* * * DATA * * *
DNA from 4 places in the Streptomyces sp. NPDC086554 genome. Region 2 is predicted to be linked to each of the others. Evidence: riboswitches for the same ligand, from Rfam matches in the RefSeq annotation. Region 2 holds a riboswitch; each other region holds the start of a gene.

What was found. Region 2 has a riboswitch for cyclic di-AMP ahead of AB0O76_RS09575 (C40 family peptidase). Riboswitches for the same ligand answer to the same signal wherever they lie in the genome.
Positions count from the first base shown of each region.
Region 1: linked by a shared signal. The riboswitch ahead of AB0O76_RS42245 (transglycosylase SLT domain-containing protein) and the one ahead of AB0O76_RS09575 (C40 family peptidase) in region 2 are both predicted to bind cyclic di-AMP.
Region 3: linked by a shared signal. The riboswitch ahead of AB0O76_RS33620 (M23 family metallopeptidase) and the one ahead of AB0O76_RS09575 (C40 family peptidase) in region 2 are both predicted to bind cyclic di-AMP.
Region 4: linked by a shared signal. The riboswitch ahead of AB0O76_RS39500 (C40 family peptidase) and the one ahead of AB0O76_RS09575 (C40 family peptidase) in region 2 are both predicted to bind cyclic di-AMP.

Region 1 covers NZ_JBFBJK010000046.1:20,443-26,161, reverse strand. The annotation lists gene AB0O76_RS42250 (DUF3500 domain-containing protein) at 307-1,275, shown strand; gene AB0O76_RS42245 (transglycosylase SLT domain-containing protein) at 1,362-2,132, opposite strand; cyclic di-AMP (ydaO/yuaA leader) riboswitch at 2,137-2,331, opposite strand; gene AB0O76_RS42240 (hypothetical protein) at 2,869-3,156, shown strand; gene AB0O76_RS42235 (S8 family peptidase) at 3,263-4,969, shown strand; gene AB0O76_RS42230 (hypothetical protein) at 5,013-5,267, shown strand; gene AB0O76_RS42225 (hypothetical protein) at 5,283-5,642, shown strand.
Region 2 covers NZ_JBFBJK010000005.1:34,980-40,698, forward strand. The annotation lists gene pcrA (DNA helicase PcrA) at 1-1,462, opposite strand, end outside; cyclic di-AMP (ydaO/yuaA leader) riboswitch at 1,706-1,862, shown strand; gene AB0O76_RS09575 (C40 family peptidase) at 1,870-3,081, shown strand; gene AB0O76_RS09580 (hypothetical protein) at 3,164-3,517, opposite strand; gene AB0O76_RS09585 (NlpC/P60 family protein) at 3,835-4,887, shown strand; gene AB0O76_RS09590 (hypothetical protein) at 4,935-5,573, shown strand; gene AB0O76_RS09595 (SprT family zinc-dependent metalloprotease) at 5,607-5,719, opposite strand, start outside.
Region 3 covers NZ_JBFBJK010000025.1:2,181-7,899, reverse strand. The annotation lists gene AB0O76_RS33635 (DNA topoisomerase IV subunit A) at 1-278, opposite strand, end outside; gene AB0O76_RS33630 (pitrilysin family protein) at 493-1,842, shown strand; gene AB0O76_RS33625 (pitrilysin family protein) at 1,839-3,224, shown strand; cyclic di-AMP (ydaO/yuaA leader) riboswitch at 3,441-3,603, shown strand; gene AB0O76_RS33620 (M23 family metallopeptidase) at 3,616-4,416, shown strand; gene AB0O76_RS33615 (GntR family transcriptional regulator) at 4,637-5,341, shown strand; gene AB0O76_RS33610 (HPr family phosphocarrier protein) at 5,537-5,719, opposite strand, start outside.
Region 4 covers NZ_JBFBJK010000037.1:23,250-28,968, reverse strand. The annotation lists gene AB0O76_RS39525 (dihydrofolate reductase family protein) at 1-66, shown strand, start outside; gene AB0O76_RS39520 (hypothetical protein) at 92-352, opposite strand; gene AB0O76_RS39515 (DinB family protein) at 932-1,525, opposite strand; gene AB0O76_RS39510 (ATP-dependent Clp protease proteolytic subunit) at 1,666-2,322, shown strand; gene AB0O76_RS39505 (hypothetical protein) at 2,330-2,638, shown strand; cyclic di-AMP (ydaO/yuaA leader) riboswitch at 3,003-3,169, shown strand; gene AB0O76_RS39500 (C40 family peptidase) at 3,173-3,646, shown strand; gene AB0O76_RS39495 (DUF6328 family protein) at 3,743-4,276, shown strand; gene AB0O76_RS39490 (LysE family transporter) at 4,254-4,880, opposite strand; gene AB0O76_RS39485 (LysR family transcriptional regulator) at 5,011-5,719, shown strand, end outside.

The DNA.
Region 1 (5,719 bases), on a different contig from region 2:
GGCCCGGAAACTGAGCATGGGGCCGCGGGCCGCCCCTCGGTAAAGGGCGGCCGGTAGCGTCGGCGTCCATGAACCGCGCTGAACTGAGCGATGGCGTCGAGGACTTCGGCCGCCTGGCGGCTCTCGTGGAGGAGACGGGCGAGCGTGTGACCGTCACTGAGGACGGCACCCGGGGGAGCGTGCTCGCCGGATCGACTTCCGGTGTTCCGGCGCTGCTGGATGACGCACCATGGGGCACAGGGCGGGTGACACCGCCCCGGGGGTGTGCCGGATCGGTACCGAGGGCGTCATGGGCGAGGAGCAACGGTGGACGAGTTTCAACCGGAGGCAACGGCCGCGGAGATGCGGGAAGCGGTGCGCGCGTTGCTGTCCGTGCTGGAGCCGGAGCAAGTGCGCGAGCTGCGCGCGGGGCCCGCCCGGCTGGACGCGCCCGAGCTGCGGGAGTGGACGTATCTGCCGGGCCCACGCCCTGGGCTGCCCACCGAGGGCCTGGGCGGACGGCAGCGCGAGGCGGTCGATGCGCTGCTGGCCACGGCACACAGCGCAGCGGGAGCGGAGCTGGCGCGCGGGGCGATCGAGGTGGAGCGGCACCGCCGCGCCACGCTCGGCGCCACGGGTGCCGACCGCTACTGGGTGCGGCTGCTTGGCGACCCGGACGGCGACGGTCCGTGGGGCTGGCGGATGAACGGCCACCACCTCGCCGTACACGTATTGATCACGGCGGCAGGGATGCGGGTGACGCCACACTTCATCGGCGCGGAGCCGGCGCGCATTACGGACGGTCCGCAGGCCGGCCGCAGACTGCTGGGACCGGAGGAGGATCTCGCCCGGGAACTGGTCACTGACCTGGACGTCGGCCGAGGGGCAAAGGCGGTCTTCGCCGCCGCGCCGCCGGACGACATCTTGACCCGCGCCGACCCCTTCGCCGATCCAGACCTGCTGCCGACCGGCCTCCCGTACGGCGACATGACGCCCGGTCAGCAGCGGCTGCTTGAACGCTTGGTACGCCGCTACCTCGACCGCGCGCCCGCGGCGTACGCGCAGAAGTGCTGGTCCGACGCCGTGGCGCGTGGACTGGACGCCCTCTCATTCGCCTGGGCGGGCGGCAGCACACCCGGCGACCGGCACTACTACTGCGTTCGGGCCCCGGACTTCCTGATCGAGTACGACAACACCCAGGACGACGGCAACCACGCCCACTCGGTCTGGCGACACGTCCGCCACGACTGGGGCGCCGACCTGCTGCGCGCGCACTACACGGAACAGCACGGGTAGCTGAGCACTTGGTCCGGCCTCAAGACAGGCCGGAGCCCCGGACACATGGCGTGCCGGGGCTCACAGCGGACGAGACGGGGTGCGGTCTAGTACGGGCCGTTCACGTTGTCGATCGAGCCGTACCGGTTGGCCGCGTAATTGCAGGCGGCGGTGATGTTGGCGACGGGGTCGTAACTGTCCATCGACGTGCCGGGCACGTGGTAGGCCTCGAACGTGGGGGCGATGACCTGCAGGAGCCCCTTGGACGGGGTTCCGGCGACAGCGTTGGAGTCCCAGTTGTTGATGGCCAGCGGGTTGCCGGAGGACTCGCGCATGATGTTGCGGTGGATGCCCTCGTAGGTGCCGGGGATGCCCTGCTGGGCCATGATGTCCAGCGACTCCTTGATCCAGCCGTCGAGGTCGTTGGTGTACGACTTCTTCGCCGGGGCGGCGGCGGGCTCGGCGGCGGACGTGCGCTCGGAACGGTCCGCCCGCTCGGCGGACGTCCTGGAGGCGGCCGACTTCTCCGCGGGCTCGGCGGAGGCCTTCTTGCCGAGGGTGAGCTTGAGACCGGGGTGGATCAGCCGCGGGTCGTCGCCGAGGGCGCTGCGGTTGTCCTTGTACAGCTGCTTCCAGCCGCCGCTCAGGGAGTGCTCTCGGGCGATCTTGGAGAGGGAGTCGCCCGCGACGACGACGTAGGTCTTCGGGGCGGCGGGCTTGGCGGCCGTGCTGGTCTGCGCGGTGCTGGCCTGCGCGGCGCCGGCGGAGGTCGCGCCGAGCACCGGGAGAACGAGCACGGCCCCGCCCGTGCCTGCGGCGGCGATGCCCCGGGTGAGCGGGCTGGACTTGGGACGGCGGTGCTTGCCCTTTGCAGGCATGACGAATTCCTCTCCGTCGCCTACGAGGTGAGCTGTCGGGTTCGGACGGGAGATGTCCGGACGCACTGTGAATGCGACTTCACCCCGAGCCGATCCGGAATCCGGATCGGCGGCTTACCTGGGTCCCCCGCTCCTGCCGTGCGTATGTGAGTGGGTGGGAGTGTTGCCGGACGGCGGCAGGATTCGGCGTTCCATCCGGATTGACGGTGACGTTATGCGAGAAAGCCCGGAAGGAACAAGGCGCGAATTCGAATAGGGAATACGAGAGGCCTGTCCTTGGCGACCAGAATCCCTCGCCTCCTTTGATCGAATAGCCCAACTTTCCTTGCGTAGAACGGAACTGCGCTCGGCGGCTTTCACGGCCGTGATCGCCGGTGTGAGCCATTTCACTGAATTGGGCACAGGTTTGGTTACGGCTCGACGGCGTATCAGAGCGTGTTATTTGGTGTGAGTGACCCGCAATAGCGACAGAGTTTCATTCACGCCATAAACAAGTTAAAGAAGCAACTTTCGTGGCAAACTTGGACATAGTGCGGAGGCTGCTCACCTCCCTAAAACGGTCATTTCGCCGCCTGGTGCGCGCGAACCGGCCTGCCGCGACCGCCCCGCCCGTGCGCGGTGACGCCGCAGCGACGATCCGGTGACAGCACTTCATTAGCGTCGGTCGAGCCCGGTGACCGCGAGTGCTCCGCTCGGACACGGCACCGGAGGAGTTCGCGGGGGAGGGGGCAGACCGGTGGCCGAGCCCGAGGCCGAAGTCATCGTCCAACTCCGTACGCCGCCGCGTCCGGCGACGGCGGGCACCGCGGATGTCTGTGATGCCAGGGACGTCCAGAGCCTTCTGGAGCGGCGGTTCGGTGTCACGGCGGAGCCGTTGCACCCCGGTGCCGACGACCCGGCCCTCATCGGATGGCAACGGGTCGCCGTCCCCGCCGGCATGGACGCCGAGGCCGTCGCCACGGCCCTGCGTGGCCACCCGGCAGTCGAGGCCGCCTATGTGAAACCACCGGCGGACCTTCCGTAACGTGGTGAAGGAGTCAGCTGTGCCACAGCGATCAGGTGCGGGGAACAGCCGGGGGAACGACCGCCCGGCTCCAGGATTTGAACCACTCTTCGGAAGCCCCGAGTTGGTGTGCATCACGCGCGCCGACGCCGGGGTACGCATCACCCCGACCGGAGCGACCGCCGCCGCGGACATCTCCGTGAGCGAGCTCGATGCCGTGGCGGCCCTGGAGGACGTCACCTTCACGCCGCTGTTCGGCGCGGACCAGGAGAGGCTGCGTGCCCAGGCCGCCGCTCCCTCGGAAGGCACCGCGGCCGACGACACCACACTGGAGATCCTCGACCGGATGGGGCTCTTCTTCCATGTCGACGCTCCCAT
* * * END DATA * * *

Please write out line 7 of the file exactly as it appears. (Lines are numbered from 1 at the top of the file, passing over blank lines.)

Region 1 covers NZ_JBFBJK010000046.1:20,443-26,161, reverse strand. The annotation lists gene AB0O76_RS42250 (DUF3500 domain-containing protein) at 307-1,275, shown strand; gene AB0O76_RS42245 (transglycosylase SLT domain-containing protein) at 1,362-2,132, opposite strand; cyclic di-AMP (ydaO/yuaA leader) riboswitch at 2,137-2,331, opposite strand; gene AB0O76_RS42240 (hypothetical protein) at 2,869-3,156, shown strand; gene AB0O76_RS42235 (S8 family peptidase) at 3,263-4,969, shown strand; gene AB0O76_RS42230 (hypothetical protein) at 5,013-5,267, shown strand; gene AB0O76_RS42225 (hypothetical protein) at 5,283-5,642, shown strand.